Curry swinging the ball on a pick-and-pop to David Lee has been the staple of success thus far this season.
There is nothing more entertaining in sports talk than team projections year in and year out. And unfortunately, nothing more inaccurate.
The Los Angeles Lakers were supposed to win another championship this year. They are in the midst of a six-game losing streak and just gave up another transition dunk.
The Golden State Warriors were supposedly a year or two away with all the injuries and question marks. They are fifth in the Western Conference and riding All-Star performances from Stephen Curry and David Lee.
Combine the solid and improving contributions of Klay Thompson, Harrison Barnes and the impending return of Andrew Bogut, and the Warriors would appear to be in good shape. Despite a tough next few weeks and end of the season schedule, the Dubs will finish 25-22 the rest of the way (48-34 record) and claim the sixth seed in the Western Conference.
In order to fully understand how this pick arose, we must take a look at several factors that go into a projection: statistical trends/regressions, strength of schedule and external factors (yeah, that would be you, Andrew Bogut).
Strength of Schedule
Only 23 of their last 47 games are on the road so there will be stretches where the Warriors will find themselves playing comfortably at home. This was evidenced in the past couple of weeks when the Dubs had plenty of time off between the Clippers and Blazers games.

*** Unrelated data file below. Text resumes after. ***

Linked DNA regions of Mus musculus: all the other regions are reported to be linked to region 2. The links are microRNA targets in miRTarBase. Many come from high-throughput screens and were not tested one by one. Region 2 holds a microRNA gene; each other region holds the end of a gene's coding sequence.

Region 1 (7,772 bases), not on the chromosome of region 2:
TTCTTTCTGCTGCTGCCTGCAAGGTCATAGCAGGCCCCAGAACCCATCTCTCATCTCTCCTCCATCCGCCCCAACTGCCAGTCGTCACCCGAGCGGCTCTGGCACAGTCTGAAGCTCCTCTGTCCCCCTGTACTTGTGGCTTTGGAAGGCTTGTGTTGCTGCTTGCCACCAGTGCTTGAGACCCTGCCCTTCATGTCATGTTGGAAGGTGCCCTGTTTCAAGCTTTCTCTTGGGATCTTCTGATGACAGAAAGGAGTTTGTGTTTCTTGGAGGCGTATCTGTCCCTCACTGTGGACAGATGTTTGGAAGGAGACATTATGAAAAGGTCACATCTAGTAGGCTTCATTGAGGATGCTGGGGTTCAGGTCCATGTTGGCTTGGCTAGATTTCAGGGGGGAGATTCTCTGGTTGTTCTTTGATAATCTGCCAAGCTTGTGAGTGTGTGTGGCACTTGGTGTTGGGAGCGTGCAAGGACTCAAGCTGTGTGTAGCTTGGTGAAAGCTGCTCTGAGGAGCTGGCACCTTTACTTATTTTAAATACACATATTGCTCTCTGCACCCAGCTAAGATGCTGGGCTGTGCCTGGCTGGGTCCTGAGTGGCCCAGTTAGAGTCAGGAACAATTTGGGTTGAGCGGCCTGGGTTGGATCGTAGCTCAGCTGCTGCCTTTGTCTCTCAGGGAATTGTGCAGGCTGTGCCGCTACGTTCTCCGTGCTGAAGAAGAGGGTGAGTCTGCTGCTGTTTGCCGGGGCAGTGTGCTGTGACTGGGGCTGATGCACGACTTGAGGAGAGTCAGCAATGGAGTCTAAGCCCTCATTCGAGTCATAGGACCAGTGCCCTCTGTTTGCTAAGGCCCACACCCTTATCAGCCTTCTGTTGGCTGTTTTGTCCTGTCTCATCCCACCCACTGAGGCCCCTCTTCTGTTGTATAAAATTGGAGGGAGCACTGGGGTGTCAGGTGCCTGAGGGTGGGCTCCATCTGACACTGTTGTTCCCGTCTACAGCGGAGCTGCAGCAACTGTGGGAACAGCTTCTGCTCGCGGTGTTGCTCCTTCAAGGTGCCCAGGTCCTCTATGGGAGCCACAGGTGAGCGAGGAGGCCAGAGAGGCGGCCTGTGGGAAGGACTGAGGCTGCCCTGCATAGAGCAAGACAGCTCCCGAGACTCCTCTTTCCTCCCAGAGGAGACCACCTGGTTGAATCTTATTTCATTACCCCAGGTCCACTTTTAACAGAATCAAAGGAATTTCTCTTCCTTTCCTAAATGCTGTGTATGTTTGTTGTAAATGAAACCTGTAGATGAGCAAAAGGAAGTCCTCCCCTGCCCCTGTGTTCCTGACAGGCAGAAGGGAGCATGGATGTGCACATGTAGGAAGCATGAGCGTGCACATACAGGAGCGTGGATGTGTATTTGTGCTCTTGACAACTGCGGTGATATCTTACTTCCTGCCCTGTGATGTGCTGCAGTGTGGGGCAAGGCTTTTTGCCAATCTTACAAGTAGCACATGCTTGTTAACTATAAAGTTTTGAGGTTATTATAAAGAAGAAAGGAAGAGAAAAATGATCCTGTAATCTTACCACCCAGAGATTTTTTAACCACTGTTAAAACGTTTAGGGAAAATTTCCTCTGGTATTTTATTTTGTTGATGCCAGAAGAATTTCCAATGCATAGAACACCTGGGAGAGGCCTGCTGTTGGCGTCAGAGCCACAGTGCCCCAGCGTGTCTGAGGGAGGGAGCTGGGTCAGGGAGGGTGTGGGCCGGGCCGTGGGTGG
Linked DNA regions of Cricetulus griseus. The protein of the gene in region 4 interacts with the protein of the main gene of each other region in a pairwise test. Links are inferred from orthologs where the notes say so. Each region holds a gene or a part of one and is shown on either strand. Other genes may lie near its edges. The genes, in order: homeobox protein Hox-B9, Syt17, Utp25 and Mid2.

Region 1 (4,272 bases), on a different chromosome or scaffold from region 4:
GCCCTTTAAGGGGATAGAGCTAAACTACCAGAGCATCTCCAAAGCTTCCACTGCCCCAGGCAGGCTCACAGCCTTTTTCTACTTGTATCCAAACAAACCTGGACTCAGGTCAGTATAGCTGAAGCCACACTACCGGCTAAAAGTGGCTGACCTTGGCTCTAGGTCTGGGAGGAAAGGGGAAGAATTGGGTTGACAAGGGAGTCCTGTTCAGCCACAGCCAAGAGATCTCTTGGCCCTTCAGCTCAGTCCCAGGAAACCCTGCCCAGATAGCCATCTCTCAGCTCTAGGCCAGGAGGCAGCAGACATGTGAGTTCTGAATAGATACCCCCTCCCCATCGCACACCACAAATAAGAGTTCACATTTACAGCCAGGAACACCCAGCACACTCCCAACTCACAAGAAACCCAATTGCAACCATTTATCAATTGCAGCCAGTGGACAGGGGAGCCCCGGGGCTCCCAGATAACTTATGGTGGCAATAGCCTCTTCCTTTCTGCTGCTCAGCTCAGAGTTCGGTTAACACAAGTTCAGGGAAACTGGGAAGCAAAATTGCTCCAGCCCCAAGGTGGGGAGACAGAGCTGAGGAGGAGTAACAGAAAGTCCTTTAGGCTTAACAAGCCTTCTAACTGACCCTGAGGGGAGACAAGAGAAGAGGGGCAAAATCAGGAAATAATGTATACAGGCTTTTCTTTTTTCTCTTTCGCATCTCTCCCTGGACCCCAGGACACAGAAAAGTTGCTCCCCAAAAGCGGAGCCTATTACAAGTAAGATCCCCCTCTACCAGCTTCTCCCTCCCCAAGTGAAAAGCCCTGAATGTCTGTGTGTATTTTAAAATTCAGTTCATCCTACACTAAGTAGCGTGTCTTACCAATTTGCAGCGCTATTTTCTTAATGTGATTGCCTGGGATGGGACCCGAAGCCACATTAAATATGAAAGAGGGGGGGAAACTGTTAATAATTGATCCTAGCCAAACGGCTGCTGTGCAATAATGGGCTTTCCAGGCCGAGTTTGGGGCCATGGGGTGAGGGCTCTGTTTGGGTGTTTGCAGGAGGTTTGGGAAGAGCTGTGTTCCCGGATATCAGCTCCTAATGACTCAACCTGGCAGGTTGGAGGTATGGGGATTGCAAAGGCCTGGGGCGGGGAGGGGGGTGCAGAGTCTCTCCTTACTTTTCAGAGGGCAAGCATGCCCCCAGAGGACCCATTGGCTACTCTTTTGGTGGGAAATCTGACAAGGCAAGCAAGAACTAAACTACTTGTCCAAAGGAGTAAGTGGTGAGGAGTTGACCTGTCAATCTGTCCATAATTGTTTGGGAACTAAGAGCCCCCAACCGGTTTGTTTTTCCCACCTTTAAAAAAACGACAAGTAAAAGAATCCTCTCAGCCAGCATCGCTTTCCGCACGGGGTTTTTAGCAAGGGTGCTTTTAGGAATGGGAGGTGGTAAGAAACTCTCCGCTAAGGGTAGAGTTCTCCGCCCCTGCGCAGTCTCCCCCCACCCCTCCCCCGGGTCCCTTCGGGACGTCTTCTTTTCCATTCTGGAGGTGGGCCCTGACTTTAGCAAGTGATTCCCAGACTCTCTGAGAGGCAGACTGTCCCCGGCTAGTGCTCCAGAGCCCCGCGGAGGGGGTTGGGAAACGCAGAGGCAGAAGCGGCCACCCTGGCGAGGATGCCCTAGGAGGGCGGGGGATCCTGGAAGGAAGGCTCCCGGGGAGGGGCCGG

So far this season, the Warriors have beaten tough teams like the Miami Heat, Los Angeles Clippers and the Brooklyn Nets, but they've been able to catch them off guard thus far. Without the element of surprise and the league aware that they are one of the top teams in the West, teams will bring their A-game every day. Unlike in football, basketball teams can play up or down to their opponents on a regular basis, but teams may fail to do so from now on.
The toughest stretches will come in early February (on the road against the Thunder, Rockets, Grizzlies and Mavericks), and end of season against the Timberwolves, Thunder, Lakers, Spurs and Blazers all in a row.
This prevents the Warriors from running away from the lower seeds and brings them to the back a bit as they finish a little above .500 the rest of the way instead of the 11 games they are now.
Curry's Dubs are currently third in the league in defensive rebounding, according to Hoopdata. This is bound to regress to the middle of the pack, as it was years before, if they continue playing Carl Landry and Lee at the same time. While it has been extremely effective on offense and solid on defense, some of its holes have been shown in the past three games. They have been outrebounded against the Clippers twice as well as against the Blazers.
Of course, this can be all be solved with the return of Bogut.
Perhaps the most astonishing aspect of this excellent start to the season is the shooting percentages of Curry and Thompson. Even though they are shooting lights out from three, they are faring differently from the field, shooting 43.1 and 40.4 percent, respectively. That is bound to shoot upwards as Curry is a 46.5 percent shooter and Klay is becoming more comfortable facilitating off the dribble on offense, thus opening up more space.